Story of Latino Protestants in the United States by Juan Francisco MartinezThe first major historical overview of one of America's most vibrant Christian movements This groundbreaking book by Juan Francisco Martínez provides a broad historical overview of Latino Protestantism in the United States from the early nineteenth century to the present. Beginning with a description of the diverse Latino Protestant community and a summary of his own historiographical approach, Martínez then examines six major periods in the history of American Latino Protestantism, paying special attention to key social, political, and religious issues--including immigration policies, migration patterns, enculturation and assimilation, and others--that framed its development and diversification during each period. He concludes by outlining the challenges currently facing Latino Protestants in the United States and considering what Latino Protestantism might look like in the future. Offering vital insights into key leaders, eras, and trends in Latino Protestantism, Martínez's work will prove an invaluable resource for all who are seeking to understand this rapidly growing US demographic.
Publication Date: 2018-01-30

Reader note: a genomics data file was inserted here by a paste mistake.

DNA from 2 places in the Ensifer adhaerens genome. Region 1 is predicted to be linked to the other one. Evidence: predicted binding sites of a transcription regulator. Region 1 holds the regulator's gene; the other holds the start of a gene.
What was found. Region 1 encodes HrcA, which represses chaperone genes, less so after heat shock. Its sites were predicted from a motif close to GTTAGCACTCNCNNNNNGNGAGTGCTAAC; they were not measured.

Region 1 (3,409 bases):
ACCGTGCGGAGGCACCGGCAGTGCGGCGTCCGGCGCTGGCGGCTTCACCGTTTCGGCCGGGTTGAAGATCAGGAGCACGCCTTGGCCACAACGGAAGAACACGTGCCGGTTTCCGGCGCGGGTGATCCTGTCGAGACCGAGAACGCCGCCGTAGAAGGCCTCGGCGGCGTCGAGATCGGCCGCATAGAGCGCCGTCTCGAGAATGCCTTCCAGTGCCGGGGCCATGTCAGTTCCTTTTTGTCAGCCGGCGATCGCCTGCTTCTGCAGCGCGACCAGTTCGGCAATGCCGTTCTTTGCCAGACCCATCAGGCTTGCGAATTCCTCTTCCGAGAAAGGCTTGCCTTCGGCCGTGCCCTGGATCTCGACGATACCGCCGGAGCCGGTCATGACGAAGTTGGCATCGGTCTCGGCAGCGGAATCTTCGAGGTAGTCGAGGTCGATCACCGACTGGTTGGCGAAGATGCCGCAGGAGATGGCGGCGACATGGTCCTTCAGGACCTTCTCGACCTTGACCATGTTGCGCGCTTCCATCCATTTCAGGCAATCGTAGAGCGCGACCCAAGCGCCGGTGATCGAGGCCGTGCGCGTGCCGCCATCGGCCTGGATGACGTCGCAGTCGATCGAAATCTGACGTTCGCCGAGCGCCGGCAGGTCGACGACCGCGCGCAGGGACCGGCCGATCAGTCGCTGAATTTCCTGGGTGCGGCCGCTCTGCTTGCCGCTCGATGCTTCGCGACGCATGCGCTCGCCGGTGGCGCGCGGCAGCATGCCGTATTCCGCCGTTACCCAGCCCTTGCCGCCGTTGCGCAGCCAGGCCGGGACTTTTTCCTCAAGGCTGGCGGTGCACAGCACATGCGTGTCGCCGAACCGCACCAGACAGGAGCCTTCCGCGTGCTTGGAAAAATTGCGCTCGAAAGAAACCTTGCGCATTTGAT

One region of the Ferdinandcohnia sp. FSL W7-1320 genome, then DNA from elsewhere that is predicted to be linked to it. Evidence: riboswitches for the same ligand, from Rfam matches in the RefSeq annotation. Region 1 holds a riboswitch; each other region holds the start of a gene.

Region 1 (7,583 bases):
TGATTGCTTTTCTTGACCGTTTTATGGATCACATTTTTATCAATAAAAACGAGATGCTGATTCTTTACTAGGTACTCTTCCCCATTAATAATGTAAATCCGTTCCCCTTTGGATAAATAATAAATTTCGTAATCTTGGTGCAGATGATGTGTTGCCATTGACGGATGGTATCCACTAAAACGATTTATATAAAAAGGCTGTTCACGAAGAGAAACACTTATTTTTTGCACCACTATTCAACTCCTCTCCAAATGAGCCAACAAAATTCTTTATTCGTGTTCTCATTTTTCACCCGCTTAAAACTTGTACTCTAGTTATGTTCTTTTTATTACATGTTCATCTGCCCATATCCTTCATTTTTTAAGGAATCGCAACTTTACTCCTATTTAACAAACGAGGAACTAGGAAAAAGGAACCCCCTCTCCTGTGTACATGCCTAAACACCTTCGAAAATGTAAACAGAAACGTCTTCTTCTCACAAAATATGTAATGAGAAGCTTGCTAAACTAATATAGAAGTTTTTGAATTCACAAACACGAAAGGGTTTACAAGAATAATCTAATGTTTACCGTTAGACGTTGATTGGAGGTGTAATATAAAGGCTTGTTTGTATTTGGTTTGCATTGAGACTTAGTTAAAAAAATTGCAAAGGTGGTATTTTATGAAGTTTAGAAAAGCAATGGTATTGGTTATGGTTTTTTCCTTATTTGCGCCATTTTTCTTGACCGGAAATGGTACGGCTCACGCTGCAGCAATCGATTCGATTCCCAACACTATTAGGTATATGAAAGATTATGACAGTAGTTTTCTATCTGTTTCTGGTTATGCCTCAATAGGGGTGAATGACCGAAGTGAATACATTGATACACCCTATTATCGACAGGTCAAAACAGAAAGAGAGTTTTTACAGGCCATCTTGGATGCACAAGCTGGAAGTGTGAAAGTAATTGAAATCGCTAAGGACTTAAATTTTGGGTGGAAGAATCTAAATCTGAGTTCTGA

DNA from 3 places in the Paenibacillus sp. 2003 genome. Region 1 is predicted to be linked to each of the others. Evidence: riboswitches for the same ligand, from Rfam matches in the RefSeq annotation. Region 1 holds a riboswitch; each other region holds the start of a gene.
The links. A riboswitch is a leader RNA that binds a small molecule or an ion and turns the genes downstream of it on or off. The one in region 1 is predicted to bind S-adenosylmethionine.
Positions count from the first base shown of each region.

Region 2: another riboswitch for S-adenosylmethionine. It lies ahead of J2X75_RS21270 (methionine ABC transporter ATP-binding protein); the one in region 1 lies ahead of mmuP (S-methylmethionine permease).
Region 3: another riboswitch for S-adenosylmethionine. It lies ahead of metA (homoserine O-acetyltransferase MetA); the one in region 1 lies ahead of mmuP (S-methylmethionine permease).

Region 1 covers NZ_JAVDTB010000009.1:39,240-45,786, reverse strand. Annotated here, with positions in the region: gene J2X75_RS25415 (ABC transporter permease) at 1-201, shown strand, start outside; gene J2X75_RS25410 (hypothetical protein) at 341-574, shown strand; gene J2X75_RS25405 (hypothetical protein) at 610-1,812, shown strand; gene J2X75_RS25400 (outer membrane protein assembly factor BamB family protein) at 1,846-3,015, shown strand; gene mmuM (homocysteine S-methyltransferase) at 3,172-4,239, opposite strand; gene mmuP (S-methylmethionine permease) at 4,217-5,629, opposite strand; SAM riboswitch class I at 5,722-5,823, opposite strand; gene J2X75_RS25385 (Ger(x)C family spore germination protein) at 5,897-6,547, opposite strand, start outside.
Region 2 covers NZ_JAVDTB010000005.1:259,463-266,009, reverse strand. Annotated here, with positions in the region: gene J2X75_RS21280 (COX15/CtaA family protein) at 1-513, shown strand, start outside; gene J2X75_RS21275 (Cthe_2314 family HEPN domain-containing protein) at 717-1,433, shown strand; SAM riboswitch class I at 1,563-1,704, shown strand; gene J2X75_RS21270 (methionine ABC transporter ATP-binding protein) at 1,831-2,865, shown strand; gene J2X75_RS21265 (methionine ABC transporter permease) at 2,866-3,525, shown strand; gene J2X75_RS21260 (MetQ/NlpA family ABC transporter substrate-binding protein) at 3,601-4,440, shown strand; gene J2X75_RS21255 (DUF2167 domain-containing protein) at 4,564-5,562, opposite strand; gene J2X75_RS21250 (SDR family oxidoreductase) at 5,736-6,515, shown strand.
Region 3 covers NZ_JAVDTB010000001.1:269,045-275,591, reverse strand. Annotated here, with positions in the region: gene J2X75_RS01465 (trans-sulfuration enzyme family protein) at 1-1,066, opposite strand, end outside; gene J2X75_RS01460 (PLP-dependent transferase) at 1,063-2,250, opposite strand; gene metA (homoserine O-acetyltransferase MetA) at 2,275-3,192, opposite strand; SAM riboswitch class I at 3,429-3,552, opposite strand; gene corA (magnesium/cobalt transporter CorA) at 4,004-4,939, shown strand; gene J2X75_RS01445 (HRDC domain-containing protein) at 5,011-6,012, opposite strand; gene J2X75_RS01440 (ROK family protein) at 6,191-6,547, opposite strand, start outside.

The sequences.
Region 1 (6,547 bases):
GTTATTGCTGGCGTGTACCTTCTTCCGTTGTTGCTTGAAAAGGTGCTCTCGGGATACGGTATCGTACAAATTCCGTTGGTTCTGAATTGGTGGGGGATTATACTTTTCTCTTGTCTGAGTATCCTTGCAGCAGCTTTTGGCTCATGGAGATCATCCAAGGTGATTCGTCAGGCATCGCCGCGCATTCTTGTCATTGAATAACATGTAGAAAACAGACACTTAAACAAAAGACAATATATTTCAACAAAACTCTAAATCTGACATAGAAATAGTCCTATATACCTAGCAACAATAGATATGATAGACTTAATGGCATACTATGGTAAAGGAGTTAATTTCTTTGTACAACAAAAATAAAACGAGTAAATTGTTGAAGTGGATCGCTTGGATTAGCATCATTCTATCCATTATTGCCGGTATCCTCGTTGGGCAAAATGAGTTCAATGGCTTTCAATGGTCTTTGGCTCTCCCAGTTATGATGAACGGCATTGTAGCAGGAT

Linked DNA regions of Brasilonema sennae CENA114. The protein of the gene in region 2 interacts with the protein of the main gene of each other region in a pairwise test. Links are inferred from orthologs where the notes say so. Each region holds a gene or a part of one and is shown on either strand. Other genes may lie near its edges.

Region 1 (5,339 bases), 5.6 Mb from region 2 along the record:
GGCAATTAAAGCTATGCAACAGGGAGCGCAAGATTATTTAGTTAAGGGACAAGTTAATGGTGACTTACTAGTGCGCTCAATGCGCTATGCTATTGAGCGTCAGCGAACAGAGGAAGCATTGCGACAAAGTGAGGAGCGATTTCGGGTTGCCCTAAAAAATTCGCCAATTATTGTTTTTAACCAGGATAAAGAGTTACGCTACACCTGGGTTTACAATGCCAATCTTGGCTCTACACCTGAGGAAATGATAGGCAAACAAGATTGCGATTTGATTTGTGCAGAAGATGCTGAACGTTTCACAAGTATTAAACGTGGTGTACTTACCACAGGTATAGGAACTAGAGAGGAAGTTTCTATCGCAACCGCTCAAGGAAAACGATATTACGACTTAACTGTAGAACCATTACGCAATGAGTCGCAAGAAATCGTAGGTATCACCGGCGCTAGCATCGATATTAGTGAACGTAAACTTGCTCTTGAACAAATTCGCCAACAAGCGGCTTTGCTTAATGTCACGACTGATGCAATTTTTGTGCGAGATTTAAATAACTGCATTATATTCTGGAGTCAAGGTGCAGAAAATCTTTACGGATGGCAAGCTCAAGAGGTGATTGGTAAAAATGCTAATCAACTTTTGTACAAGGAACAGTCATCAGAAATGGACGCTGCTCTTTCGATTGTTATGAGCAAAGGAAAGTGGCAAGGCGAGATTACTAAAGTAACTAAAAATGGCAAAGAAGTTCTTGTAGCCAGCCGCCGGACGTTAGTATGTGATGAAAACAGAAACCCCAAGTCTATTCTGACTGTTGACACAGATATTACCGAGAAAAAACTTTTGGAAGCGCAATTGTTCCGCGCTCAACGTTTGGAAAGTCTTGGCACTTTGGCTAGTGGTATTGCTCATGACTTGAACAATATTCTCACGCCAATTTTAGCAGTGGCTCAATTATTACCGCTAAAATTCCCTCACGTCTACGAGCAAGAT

Brown Church by Robert Chao RomeroInterest in and awareness of the demand for social justice as an outworking of the Christian faith is growing. But it is not new. For five hundred years, the Latina/o culture and identity has been shaped by its challenges to the religious, socio-economic, and political status quo, whether in its opposition to Spanish colonialism, Latin American dictatorships, US imperialism in Central America, the oppression of farmworkers, or the current exploitation of undocumented immigrants. Christianity has played a significant role in that movement at every stage. Robert Chao Romero, the son of a Mexican father and a Chinese immigrant mother, explores the history and theology of what he terms the "Brown Church." Romero considers how this movement has responded to these and other injustices throughout its history by appealing to the belief that God's vision for redemption includes not only heavenly promises but also the transformation of every aspect of our lives and the world. Walking through this history of activism and faith, readers will discover that Latina/o Christians have a heart after God's own.